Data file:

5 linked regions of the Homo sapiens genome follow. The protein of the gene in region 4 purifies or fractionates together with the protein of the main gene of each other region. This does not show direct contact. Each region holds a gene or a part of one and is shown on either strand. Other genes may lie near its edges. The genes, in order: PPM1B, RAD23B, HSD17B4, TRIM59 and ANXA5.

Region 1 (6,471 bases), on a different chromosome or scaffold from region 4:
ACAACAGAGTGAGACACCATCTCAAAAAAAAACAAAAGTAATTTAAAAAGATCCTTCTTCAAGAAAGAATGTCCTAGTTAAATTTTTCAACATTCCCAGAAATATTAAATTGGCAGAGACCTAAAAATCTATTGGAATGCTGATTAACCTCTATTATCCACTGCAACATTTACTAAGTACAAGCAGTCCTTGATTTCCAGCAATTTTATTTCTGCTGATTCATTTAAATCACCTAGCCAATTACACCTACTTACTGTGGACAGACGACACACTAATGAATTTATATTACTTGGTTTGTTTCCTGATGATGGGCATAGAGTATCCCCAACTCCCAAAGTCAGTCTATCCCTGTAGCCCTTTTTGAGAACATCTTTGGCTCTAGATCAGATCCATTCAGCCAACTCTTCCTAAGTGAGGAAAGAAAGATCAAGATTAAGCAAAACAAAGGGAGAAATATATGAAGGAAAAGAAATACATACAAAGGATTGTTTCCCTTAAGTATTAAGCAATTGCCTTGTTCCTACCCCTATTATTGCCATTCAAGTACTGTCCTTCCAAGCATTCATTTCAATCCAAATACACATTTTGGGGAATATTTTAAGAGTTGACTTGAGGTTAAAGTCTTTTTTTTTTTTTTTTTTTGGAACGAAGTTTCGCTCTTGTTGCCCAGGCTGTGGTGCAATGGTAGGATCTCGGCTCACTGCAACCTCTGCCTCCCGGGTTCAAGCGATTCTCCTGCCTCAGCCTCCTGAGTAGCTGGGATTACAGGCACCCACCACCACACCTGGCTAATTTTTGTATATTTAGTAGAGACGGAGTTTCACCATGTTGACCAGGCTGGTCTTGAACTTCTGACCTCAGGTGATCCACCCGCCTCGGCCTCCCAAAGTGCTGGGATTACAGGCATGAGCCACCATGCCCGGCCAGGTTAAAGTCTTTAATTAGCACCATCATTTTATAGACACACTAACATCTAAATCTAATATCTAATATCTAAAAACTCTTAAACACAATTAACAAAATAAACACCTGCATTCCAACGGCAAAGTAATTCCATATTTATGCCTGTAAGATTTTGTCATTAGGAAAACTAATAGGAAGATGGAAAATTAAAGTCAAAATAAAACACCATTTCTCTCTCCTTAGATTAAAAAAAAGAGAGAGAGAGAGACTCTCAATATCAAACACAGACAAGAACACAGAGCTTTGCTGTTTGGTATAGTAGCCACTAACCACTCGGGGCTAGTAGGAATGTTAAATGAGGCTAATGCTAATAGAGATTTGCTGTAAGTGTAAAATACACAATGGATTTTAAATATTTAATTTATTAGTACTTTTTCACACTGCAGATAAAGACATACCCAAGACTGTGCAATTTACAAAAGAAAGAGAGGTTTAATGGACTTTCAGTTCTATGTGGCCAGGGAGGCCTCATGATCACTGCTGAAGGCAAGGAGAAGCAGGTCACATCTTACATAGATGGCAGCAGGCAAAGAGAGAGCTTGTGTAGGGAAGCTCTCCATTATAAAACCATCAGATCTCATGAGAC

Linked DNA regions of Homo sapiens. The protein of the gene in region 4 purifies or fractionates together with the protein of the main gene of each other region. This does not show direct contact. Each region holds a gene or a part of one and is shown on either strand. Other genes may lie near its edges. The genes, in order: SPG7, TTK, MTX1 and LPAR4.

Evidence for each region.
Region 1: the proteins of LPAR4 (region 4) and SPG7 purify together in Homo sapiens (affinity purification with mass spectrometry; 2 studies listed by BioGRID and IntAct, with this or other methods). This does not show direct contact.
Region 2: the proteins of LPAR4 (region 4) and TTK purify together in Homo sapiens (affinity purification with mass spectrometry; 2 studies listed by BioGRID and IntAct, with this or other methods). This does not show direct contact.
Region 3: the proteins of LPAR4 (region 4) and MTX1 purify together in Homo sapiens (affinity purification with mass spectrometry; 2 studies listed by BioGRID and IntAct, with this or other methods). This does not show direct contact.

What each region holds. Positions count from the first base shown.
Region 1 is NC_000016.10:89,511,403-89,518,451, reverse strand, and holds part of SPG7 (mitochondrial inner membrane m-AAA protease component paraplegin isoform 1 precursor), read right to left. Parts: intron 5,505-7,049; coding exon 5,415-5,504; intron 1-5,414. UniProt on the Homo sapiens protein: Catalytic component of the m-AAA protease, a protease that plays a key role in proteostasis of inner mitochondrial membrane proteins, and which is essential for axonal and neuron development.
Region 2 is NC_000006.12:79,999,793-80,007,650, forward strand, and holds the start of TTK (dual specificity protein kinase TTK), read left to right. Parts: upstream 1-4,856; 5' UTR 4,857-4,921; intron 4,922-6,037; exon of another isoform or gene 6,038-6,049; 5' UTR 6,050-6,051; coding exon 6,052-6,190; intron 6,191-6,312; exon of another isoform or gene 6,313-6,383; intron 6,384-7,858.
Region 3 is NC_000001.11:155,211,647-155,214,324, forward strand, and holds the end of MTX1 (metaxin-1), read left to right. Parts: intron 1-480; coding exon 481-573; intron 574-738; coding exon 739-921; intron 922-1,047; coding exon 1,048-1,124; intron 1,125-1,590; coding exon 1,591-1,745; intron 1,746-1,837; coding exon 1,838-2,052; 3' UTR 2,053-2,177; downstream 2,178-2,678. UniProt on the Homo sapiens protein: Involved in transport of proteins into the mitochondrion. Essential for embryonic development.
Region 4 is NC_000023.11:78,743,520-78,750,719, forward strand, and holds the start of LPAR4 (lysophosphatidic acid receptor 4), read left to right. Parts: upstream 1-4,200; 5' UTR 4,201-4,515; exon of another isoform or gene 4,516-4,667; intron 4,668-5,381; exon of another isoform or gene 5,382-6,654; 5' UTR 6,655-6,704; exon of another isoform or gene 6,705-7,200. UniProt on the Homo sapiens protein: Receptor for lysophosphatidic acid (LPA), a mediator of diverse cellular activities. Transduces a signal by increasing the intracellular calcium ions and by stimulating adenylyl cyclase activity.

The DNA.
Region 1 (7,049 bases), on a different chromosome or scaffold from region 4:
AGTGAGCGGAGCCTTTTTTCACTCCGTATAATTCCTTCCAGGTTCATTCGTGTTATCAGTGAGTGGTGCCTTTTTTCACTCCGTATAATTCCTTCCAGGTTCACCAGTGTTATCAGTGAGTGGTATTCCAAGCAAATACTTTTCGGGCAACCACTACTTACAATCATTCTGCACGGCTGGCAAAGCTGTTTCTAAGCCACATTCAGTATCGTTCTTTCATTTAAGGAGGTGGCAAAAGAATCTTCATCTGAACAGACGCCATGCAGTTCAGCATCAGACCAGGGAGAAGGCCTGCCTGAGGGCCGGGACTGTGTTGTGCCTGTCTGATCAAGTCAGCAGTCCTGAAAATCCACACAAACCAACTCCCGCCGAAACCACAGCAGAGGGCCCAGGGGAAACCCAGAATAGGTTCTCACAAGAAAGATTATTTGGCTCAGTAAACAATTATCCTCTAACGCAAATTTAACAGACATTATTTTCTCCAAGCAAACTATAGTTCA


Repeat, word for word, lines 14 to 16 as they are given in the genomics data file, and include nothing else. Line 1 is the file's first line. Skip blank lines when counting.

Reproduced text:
The DNA.
Region 1 (7,049 bases), on a different chromosome or scaffold from region 4:
AGTGAGCGGAGCCTTTTTTCACTCCGTATAATTCCTTCCAGGTTCATTCGTGTTATCAGTGAGTGGTGCCTTTTTTCACTCCGTATAATTCCTTCCAGGTTCACCAGTGTTATCAGTGAGTGGTATTCCAAGCAAATACTTTTCGGGCAACCACTACTTACAATCATTCTGCACGGCTGGCAAAGCTGTTTCTAAGCCACATTCAGTATCGTTCTTTCATTTAAGGAGGTGGCAAAAGAATCTTCATCTGAACAGACGCCATGCAGTTCAGCATCAGACCAGGGAGAAGGCCTGCCTGAGGGCCGGGACTGTGTTGTGCCTGTCTGATCAAGTCAGCAGTCCTGAAAATCCACACAAACCAACTCCCGCCGAAACCACAGCAGAGGGCCCAGGGGAAACCCAGAATAGGTTCTCACAAGAAAGATTATTTGGCTCAGTAAACAATTATCCTCTAACGCAAATTTAACAGACATTATTTTCTCCAAGCAAACTATAGTTCA